SS
df
MS
SSR
k
M SR = SSR/k
SSE
n − k − 1 M SE = SSE/(n − k − 1)
SST ot n − 1
F
F = M SR/M SE
(Note that as in SLR, the mean square for error is, in fact, the estimate of σ 2
(i.e. M SE = s2 ).)
As it turns out, the ratio in the &quot;F&quot; column can be used as a test statistic
for the hypothesis H0 :β1 = β2 = &middot; &middot; &middot; = βk = 0. The reference distribution
appropriate is the Fk,n−k−1 distribution.
2.7
&quot;Partial F Tests&quot; in MLR
It is possible to use ANOVA ideas to invent F tests for investigating whether
some whole group of β’s (short of the entire set) are all 0. For example one
might want to test the hypothesis
H0 :βl+1 = βl+2 = &middot; &middot; &middot; = βk = 0
(This is the hypothesis that only the first l of the k input variables xi have any
impact on the mean system response ... the hypothesis that the first l of the
x’s are adequate to predict y ... the hypothesis that after accounting for the
first l of the x’s, the others do not contribute &quot;significantly&quot; to one’s ability to
explain or predict y.)
If we call the model for y in terms of all k of the predictors the &quot;full model&quot;
and the model for y involving only x1 through xl the &quot;reduced model&quot; then an
F test of the above hypothesis can be made using the statistic
2
2
n−k−1
RFull − RReduced
(SSRFull − SSRReduced )/(k − l)
F =
=
2
M SEFull
k−l
1 − RFull
and an Fk−l,n−k−1 reference distribution. SSRFull ≥ SSRReduced so the numerator here is non-negative.
Finding a p-value for this kind of test is a means of judging whether R2 for the
full model is &quot;significantly&quot;/detectably larger than R2 for the reduced model.
(Caution here, statistical significant is not the same as practical importance.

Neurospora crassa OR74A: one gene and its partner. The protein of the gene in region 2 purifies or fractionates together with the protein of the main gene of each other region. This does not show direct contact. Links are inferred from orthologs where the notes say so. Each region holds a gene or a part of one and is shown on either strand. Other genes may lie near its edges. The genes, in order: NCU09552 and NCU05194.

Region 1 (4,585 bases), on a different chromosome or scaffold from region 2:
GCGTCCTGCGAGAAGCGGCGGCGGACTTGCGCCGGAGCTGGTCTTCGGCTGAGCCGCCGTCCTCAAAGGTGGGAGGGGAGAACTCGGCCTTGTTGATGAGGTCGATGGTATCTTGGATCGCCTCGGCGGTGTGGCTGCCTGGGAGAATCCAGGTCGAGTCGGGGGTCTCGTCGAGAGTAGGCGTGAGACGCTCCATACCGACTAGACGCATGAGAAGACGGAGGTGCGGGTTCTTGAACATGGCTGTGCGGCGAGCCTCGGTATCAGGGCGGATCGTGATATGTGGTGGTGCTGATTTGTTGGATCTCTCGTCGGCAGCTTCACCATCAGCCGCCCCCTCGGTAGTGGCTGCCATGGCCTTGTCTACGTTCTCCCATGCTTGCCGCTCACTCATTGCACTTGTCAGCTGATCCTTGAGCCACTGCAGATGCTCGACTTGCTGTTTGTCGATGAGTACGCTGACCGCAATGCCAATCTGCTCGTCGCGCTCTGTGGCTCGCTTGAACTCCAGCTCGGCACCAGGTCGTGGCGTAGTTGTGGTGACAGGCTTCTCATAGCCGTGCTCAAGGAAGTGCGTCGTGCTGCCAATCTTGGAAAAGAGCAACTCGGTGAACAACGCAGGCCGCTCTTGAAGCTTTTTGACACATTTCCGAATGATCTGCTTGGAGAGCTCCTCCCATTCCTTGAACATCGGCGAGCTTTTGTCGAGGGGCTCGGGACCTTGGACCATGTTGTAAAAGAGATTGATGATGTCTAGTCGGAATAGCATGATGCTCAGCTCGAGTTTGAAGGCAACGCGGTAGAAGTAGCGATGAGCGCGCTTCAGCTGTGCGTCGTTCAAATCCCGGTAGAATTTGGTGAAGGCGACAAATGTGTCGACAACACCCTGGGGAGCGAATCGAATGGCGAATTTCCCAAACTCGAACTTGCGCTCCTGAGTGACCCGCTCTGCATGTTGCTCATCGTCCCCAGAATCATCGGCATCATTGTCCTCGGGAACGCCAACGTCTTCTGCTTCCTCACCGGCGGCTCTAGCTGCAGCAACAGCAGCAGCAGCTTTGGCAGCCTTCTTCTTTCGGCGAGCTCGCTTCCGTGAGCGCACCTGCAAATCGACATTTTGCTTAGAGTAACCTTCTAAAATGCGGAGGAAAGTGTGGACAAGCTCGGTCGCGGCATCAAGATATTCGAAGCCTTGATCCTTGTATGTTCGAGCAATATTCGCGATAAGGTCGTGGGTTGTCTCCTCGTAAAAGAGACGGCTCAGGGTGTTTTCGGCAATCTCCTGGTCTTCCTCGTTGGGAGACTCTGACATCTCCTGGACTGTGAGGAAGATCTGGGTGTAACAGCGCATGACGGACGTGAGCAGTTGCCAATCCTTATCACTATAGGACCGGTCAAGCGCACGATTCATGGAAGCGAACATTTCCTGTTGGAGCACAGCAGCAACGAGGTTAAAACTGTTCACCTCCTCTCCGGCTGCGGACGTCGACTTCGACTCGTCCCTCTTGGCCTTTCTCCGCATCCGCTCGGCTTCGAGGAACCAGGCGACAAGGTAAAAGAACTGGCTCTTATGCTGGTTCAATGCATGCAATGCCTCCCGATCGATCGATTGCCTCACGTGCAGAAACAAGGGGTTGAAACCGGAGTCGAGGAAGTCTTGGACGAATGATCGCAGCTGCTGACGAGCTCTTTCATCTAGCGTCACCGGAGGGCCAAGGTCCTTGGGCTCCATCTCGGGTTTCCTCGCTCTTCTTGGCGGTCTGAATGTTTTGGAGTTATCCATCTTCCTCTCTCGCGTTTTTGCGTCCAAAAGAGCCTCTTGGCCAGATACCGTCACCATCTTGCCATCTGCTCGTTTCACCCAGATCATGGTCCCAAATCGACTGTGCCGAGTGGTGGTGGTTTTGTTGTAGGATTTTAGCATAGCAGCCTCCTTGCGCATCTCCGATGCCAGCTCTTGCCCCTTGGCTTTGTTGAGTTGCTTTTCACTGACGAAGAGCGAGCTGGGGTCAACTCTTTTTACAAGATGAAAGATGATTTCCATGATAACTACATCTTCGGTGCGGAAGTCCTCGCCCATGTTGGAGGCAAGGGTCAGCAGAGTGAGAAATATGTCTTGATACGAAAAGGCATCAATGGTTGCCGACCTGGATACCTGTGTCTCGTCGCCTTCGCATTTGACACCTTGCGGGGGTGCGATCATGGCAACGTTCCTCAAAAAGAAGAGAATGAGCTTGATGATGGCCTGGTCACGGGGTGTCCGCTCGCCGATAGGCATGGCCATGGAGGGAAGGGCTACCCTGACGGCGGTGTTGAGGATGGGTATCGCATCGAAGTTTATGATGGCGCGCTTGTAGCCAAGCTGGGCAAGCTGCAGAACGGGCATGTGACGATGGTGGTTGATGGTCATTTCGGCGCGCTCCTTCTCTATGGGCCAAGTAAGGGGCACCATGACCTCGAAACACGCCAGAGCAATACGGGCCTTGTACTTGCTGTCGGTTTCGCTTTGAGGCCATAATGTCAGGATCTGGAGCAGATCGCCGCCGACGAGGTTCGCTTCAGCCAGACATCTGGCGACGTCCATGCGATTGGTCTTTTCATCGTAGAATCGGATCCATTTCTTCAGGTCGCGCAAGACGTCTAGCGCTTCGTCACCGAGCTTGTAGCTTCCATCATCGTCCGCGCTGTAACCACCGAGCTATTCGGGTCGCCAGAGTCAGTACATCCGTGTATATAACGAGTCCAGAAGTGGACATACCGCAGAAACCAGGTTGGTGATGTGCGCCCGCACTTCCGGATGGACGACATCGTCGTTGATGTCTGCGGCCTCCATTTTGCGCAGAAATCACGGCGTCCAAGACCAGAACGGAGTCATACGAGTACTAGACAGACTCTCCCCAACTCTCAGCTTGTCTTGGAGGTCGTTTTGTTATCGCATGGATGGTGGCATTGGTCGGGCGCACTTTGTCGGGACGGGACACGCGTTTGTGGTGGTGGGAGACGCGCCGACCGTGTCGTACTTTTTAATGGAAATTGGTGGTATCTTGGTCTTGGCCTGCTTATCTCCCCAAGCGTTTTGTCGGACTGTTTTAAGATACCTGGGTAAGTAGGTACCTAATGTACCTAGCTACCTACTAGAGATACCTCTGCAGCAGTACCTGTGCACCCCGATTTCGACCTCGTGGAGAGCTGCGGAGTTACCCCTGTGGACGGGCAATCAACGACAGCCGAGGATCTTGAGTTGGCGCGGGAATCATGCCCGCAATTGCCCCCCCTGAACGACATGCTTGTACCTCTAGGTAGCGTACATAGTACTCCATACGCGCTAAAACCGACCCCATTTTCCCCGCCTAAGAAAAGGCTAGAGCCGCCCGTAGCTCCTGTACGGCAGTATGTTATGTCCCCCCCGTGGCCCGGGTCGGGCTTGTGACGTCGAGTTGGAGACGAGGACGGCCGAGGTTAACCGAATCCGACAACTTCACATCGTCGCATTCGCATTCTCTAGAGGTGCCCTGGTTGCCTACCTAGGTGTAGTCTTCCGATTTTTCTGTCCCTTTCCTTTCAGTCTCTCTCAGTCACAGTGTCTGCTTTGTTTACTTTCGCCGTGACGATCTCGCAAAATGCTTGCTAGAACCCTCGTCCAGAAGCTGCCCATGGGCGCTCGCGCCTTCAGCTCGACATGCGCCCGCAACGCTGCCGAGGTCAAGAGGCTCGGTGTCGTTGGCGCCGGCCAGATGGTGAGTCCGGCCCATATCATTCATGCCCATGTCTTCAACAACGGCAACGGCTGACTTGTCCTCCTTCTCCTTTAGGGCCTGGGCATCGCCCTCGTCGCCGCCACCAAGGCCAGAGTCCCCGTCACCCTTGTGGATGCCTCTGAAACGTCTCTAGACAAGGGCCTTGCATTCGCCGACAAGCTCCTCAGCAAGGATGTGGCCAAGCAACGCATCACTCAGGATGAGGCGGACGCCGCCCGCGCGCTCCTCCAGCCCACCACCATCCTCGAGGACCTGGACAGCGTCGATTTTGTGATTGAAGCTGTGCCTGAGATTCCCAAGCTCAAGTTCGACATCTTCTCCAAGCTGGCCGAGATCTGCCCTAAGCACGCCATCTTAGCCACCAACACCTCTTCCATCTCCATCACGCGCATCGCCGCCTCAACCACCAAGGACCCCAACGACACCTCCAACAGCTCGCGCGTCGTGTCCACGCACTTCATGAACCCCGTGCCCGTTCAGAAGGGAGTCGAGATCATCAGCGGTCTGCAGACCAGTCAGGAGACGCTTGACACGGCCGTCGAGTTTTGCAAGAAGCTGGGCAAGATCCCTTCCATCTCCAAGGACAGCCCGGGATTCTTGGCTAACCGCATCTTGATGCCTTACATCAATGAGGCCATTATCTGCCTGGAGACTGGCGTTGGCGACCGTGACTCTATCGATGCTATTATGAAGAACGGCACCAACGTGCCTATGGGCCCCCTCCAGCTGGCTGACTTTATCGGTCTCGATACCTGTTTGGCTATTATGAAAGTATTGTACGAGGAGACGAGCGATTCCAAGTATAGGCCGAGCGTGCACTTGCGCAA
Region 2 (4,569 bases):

With a big enough data set, essentially any increase in R2 will produce a small
p-value.) It is reasonably common to expand the basic MLR ANOVA table to
organize calculations for this test statistic. This is
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Source
Regression
x1 , ..., xl
xl+1 , ..., xk |xl , ..., xp
Error
Total
2.8
(Expanded) ANOVA Table (for MLR)
SS
df
MS
SSRFull
k
M SRFull = SSR/k
SSRRed
p
SSRFull − SSRRed k − l
(SSRFull − SSRRed )/(k − l)
SSEFull
n − k − 1 M SEFull = SSEFull /(n − k − 1)
SST ot
n−1
F
F = M SRFull /M SEFull
(SSRF u l l −SSRR e d )/(k−l)
M SEF u l l
Standardized Residuals in MLR
As in SLR, people sometimes wish to standardize residuals before using them
to do model checking/diagnostics. While it is not possible to give a simple
formula for the &quot;standard error of ei &quot; without using matrix notation, most
MLR programs will compute these values. The standardized residual for data
point i is then (as in SLR)
e∗i =
ei
standard error of ei
If the normal multiple linear regression model is a good one these &quot;ought&quot; to
look as if they are approximately normal with mean 0 and standard deviation
1.
2.9
Intervals and Tests for Linear Combinations of β’s in
MLR
It is sometimes important to do inference for a linear combination of MLR
model coeﬃcients
L = c0 β0 + c1 β1 + c2 β2 + &middot; &middot; &middot; + ck βk
(where c0 , c1 , . . . , ck are known constants). Note, for example, that μy|x1 ,x2 ,...,xk
is of this form for c0 = 1, c1 = x1 , c2 = x2 , . . . ,and ck = xk . Note too that a
diﬀerence in mean responses at two sets of predictors, say (x1 , x2 , . . . , xk ) and
(x1 , x2 , . . . , xk ) is of this form for c0 = 0, c1 = x1 − x1 , c2 = x2 − x2 , . . . ,and
ck = xk − xk .
An obvious estimate of L is
= c0 b0 + c1 b1 + c2 b2 + &middot; &middot; &middot; + ck bk
L
Confidence limits for L are
&plusmn; t(standard error of L)
L
This standard error
There is no simple formula for &quot;standard error of L&quot;.
is a multiple of s, but we will have to rely upon JMP to provide it for us.
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and its standard error is under the &quot;Custom Test&quot; option
(Computation of L
in JMP.)
H0 :L = # can be tested using the test statistic
T =
−#
L
standard error of L
and a tn−k−1 reference distribution. Or, if one thinks about it for a while, it
is possible to find a reduced model that corresponds to the restriction that the
null hypothesis places on the MLR model and to use a &quot;l = k − 1&quot; partial F
test (with 1 and n − k − 1 degrees of freedom) equivalent to the t test for this
purpose.